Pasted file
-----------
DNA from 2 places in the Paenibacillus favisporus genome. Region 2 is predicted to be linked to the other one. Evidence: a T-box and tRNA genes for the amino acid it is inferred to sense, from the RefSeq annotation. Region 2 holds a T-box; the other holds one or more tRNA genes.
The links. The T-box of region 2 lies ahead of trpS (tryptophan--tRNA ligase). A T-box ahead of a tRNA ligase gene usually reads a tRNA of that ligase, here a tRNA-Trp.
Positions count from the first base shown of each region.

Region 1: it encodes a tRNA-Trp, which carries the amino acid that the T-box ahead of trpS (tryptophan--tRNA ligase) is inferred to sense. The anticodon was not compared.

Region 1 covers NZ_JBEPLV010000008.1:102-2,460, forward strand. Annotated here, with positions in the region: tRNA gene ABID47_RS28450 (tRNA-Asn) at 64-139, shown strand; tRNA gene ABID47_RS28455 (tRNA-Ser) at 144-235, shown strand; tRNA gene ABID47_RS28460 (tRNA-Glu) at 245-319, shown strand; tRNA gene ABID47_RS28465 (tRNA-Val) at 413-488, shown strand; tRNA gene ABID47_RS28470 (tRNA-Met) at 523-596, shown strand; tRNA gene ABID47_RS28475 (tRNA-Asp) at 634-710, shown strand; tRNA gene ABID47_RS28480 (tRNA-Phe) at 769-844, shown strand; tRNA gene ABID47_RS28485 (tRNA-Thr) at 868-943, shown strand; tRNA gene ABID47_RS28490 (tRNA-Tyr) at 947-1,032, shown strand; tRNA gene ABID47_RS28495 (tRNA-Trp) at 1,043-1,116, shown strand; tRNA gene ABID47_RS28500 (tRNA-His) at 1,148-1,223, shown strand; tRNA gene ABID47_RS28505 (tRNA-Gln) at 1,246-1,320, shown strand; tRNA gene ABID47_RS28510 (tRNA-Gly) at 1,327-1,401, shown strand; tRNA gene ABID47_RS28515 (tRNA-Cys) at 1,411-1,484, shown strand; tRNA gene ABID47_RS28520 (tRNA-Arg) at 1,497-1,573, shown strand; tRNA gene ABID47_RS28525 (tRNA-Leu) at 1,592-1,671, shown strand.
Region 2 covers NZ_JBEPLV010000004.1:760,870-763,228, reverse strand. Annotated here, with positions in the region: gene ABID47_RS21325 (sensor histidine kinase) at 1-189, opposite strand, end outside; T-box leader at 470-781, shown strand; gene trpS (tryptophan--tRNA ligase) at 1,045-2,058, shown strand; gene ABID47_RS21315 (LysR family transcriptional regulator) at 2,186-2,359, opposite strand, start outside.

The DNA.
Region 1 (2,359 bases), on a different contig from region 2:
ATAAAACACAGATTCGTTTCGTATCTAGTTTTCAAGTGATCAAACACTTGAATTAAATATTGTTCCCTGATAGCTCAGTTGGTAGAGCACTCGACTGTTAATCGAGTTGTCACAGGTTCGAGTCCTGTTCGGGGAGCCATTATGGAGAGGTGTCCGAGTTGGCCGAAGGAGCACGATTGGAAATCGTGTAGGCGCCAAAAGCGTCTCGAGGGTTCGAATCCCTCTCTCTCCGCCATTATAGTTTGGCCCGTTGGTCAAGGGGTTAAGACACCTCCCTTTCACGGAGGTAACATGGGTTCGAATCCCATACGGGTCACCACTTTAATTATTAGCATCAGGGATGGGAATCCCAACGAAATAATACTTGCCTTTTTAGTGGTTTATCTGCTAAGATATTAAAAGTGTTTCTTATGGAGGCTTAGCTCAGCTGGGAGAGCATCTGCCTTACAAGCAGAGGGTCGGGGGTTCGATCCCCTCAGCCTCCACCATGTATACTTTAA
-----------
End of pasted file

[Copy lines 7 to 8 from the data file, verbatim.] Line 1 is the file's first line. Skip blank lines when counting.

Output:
The DNA.
Region 1 (2,359 bases), on a different contig from region 2: